The truth of the matter concerning the West Indies 2022 World Cup campaign, though, is that, after somewhat surprising, very narrow victories over hosts New Zealand and eventual finalists England, they lost by comprehensive margins to both Australia and India and barely managed to come out on the winning side against Bangladesh with yet another very squeaky victory.
Three narrowly squeaky wins, an equal number of massive losses and one rain-affected no result is, therefore, not the type of record that any self-respecting head coach should be ‘very pleased by’!
Indeed, had it not been for India’s nail-biting last ball, 3-wkt loss to South Africa in the very last match of the tournament’s preliminary round, the West Indies would not even have qualified for the semifinals. Having got to that stage of the tournament, their inadequacies were then glaringly exposed for the world to see in their humiliating 157-run loss to eventual champions Australia.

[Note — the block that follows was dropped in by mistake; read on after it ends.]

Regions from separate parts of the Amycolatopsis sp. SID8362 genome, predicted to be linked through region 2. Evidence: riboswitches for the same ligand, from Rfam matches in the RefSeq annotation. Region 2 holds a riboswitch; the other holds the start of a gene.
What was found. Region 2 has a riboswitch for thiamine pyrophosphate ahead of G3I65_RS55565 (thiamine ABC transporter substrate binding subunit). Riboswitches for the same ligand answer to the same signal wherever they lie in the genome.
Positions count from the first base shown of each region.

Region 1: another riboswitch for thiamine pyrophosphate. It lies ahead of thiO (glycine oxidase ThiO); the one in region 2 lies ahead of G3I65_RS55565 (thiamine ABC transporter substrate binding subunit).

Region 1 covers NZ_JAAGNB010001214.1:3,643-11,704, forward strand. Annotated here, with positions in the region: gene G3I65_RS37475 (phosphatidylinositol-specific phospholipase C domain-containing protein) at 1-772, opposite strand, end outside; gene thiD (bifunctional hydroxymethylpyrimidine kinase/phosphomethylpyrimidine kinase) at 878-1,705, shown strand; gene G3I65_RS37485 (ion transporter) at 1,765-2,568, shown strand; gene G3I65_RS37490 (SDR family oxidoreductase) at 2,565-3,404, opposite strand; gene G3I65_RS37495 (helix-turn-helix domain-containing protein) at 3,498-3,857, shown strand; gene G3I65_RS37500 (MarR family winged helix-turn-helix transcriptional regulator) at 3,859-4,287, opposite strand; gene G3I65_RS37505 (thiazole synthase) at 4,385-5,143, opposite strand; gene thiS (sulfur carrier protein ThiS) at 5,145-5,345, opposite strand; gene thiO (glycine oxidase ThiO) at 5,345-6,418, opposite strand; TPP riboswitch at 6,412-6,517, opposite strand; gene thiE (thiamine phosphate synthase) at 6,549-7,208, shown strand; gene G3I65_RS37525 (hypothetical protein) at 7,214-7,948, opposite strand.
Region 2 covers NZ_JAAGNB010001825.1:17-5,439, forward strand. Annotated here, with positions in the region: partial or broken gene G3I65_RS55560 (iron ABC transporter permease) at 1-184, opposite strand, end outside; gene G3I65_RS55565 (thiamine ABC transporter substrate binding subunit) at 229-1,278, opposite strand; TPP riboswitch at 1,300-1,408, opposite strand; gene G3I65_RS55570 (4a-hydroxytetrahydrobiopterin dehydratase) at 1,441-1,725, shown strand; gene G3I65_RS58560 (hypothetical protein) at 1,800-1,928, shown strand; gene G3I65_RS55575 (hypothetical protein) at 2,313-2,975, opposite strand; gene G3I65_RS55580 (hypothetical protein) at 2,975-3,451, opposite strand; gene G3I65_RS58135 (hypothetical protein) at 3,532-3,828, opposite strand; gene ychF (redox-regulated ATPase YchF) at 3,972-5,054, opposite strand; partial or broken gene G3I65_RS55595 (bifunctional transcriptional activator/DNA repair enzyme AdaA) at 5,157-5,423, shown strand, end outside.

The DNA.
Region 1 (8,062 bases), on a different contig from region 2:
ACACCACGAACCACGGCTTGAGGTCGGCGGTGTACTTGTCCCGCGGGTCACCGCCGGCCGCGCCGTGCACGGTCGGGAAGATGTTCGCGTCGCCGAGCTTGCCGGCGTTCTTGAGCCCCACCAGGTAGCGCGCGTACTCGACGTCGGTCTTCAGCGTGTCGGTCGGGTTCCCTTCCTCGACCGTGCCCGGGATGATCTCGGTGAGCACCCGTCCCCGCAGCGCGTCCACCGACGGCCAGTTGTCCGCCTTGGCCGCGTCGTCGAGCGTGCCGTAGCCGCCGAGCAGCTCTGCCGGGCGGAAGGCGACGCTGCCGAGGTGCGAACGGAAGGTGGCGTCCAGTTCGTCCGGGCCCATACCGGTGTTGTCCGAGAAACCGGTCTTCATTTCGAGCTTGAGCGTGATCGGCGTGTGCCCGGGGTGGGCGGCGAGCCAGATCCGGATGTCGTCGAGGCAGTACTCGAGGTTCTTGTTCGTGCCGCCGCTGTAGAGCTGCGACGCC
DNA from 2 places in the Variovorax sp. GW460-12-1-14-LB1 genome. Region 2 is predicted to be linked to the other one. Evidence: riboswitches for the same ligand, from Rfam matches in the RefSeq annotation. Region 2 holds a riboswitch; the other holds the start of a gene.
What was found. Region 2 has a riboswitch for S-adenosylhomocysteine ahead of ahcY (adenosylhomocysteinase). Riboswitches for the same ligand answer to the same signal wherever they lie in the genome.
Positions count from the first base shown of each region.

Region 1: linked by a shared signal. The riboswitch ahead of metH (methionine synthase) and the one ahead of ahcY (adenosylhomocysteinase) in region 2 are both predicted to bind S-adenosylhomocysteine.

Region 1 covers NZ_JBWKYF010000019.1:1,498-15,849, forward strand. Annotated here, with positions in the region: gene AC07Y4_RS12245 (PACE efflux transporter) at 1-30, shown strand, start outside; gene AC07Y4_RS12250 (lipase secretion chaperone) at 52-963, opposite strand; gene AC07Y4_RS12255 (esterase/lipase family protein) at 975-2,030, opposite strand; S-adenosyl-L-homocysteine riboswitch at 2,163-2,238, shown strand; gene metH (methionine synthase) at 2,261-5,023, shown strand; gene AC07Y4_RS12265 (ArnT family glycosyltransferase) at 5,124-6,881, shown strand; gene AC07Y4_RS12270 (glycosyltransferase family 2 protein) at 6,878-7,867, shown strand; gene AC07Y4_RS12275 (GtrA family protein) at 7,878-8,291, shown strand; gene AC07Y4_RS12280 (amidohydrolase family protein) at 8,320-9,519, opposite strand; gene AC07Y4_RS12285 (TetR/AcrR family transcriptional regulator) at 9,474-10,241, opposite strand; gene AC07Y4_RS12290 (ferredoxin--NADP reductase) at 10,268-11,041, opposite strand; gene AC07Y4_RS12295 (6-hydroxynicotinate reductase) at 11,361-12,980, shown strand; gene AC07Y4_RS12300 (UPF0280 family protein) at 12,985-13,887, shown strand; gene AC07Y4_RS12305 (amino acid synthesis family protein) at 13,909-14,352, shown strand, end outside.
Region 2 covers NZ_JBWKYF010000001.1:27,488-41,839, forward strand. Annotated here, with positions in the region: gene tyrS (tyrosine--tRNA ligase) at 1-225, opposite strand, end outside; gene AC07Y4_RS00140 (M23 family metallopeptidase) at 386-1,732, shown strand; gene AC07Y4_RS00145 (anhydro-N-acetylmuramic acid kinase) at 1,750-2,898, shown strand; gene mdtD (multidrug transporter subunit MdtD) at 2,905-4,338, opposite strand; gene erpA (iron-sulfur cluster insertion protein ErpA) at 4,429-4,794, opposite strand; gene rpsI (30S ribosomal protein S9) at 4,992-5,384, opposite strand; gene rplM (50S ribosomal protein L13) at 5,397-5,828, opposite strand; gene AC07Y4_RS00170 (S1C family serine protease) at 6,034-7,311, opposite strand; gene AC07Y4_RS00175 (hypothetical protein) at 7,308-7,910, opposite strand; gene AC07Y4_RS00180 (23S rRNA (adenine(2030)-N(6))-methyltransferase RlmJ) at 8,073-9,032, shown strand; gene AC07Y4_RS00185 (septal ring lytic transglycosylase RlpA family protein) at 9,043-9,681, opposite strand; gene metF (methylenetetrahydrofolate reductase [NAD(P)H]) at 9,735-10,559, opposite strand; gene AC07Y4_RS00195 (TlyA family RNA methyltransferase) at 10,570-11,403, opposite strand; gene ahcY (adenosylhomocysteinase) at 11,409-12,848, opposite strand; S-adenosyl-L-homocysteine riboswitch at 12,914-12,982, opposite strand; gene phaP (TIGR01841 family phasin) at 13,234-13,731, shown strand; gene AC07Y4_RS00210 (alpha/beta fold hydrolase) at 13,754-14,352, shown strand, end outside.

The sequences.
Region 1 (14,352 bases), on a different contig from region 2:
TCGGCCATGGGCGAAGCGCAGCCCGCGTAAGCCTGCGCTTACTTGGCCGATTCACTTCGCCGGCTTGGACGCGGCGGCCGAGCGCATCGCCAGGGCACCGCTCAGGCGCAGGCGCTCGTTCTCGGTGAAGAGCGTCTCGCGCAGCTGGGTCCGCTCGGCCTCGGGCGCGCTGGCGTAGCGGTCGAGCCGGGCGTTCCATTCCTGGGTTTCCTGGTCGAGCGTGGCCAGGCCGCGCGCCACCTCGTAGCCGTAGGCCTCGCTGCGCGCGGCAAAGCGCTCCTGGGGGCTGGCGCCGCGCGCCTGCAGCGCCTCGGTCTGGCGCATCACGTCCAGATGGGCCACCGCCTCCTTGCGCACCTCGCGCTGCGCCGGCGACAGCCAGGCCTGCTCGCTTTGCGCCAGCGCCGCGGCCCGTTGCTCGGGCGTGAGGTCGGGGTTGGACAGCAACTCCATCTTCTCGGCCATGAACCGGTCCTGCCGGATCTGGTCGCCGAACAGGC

One such inadequacy is that the West Indies Women’s team’s success has long since been over-dependent on the performances of the previously mentioned Taylor, Dottin and Matthews as its three world-class players.
Shemaine Campbelle and Chedean Nation both had a few encouraging performances during the tournament but overall far too many of the team’s secured victories have been as a result of outstanding contributions from Taylor, Dottin and Matthews—either individually or in some form of combination one with the other.
Unfortunately for the West Indies, even though she emerged as both the team’s highest run-scorer and its leading wicket-taker, Matthews’ batting form during the tournament was somewhat inconsistent. Dottin, meanwhile, had a highest score of 62 in the 199-run aggregate from her seven tournament innings. That equates to six knocks having produced an average of 19.5 runs per innings.